If you are here for Easter week, get ready to travel back in time and be swept off your feet by the festivities. Around the world, Easter week is known as Holy week or Semana Santa. It is a time of celebration of Jesus. To others, Easter is the time for delicious food and tasty chocolates in a shape of bunny rabbits. However, Spain takes this celebration very seriously. They still maintain many of the traditions from the 15th century, which makes it a slightly more solemn affair. It is a week long festival with passionate and traditional religious ceremonies. Each day of the week revolves around different aspects of Christ. Below you will find a guide of what is going on so you can join in on the festivities from April 9th – April 15th followed by Easter on Sunday April 16th and Monday April 17th.
The great thing about celebrating a holiday in a different country is that you open yourself to a whole world of new traditions and customs that you would have never experienced back home! And celebrating in Barcelona is even more special, as the Catalans usually have traditions that differ from the rest of Spain! Some of which include: Making figures and crafts out of dried palm leaves with family or friends to decorate the balcony and to bring to the Sunday parade, which are known as Palmones. Stuffing your face with sweets known as Monas to celebrate the end of Lent. Heading to the famous Chocolate Museum of Barcelona to indulge in the cities most deliciously made chocolates and sweets. Attending the many traditional Easter parades and processions around the city. And finally, spending your days cooking some of the delicious, Catalan delicacies for Easter!
Palm Sunday: April 9th
The first parade/procession of Easter is “El Paso de la Borriquita” in the Cuitat Vella district. The procession commemorates the arrival of Jesus in Jerusalem and the city is filled with stalls lining the streets selling unique bleached palm fronds. To spot the start of a procession, look out for the giant cross that is always carried at the front. Visit the Feria de Ramos markets outside Barcelona Cathedral, on the street Rambla de Catalunya or by the Sagrada Familia, to find palmónes and palmas for sale on the days leading up to Palm Sunday. Another tradition on Palm Sunday is that children should wear a new item of clothing. The saying goes “Domingo de Ramos – al que no estrena se la caen las manos!” which means, if you don’t wear something new your hands will fall off. Check on the article on Easter processions to find out more details!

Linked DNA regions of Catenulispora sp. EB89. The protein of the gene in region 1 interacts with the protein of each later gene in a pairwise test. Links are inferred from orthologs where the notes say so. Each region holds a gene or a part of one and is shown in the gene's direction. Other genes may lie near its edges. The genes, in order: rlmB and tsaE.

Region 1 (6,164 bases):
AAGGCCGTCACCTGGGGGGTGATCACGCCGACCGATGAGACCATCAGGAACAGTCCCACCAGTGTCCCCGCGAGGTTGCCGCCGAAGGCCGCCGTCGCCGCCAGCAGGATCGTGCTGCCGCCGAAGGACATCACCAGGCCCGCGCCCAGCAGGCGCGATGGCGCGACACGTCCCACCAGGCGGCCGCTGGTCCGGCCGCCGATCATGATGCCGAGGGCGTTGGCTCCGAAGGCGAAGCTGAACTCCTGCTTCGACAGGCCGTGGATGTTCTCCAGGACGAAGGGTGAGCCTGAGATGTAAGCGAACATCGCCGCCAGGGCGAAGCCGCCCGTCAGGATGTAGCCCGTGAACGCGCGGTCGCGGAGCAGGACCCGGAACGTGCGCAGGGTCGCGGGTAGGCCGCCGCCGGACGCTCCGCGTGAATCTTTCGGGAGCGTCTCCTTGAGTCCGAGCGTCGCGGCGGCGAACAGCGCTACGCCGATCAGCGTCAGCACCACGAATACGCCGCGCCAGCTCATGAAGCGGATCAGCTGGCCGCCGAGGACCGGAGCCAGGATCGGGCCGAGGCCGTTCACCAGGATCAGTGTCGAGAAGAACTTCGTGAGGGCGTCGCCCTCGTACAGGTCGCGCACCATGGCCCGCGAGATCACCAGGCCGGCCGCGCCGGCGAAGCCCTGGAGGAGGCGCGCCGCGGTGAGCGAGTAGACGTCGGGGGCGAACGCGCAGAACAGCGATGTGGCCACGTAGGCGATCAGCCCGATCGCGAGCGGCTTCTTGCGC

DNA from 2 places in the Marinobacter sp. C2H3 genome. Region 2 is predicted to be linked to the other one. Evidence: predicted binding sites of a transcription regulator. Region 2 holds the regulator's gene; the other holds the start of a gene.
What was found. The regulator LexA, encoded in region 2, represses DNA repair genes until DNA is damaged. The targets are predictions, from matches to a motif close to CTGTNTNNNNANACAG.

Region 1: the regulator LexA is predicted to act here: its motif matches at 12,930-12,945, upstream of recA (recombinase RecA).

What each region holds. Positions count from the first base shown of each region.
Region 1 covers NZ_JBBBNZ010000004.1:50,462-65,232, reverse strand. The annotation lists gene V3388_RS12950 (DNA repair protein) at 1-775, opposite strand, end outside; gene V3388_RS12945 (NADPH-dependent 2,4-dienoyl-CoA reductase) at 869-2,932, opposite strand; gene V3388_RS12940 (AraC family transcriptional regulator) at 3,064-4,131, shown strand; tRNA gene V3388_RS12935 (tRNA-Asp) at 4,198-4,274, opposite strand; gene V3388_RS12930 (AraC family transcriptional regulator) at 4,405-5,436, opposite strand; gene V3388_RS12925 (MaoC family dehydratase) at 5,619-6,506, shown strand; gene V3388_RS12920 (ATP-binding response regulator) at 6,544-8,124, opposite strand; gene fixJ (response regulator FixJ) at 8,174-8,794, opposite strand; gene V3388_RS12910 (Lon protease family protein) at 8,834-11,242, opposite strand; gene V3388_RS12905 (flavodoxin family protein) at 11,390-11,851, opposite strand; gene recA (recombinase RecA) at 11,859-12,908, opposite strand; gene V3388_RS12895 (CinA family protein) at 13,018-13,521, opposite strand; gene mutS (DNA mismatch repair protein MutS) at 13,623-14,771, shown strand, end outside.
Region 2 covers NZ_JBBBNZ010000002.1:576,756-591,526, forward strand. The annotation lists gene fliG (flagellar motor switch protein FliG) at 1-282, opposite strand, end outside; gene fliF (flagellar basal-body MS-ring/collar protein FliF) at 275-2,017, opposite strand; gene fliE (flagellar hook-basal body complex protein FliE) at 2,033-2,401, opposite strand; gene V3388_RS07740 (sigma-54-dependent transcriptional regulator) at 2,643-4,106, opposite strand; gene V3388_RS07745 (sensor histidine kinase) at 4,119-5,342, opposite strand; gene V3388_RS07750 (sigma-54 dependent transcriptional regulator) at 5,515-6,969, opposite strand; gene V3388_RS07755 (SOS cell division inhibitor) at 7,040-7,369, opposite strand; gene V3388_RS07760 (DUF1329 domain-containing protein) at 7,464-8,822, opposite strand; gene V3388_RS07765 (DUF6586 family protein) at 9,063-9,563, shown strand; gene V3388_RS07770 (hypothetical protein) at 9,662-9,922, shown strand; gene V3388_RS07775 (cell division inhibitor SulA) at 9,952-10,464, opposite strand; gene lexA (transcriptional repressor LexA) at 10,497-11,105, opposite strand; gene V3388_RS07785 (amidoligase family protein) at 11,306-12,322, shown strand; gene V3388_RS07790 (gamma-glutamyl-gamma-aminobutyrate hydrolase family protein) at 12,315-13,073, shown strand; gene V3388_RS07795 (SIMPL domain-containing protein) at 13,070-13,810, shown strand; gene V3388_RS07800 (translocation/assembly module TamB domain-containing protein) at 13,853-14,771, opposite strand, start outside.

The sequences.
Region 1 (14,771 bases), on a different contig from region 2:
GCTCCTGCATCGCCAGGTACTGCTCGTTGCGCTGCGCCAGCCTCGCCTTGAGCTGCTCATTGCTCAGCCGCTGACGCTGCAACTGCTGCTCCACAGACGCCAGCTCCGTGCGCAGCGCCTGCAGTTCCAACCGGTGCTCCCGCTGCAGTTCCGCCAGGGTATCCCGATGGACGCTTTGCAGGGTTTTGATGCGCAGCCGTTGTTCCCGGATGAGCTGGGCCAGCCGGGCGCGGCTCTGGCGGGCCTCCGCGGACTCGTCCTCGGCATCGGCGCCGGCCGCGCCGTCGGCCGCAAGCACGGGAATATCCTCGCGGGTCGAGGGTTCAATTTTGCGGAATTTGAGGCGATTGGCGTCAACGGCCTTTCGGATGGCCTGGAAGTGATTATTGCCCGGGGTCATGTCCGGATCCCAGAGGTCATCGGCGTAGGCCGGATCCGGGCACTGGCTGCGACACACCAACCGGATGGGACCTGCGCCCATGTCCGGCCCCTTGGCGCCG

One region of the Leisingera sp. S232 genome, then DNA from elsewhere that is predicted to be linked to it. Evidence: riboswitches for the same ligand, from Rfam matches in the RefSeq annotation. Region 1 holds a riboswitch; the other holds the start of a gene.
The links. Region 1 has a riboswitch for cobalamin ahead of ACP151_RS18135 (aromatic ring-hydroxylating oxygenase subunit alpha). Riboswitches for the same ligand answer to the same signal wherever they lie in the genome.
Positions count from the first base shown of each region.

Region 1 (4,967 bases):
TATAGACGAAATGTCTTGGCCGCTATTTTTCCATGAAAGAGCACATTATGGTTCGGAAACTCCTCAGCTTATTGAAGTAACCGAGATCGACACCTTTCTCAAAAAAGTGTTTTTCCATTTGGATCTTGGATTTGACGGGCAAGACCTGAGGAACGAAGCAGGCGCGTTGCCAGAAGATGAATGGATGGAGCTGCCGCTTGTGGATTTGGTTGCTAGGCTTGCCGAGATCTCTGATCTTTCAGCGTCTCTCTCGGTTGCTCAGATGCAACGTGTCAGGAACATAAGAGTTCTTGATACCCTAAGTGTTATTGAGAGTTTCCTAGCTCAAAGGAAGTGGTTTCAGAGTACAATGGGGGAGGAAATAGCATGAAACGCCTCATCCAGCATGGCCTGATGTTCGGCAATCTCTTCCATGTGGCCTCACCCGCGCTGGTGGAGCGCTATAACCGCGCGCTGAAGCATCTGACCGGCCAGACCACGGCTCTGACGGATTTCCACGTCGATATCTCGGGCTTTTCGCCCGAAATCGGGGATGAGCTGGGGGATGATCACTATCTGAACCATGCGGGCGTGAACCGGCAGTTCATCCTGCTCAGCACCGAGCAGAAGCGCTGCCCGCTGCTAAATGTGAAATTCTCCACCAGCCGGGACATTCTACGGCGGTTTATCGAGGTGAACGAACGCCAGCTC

Good Friday: April 14th
Shops are closed, but museums and restaurants are still open on this day. The first procession starts in the Raval area at the church “La Iglesia de Sant Agustí.”The biggest processions are in a suburb of Barcelona called Hospitalet de Llobregat, which can be reached by metro. In 1977 homesick Andalusians watched the Easter processions in Sevilla on TV. The processions both in the city and in the suburbs have two “paso” floats and a lot of participants and musicians. The “paso” floats have large wooden effigies of Christ either carrying the cross or on the cross. Around 30-50 porters carry the pasos and since the floats are very heavy there are many breaks. Be sure to take a look at the article on the processions to see the schedule, you don’t want to miss out.
Easter: Saturday April 15th – Monday April 17th
The Saturday is not a public holiday so everything is back to normal. The shops and markets are open and busy as people start preparing for the next three days. On Sunday, most shops are closed, as well as many restaurants. There are masses and religious processions throughout the day. Make sure to head to the Barcelona Cathedral because it is the center of all the activities. Lastly, Easter Monday is called the Día de la mona de Pascua and is a public holiday. Other Easter processions in Catalonia can be found in many smaller towns that are 1-2 hours by car or train from Barcelona. Some ideas are Easter at Montserrat monastery, Easter in Mataro, and Easter in Girona.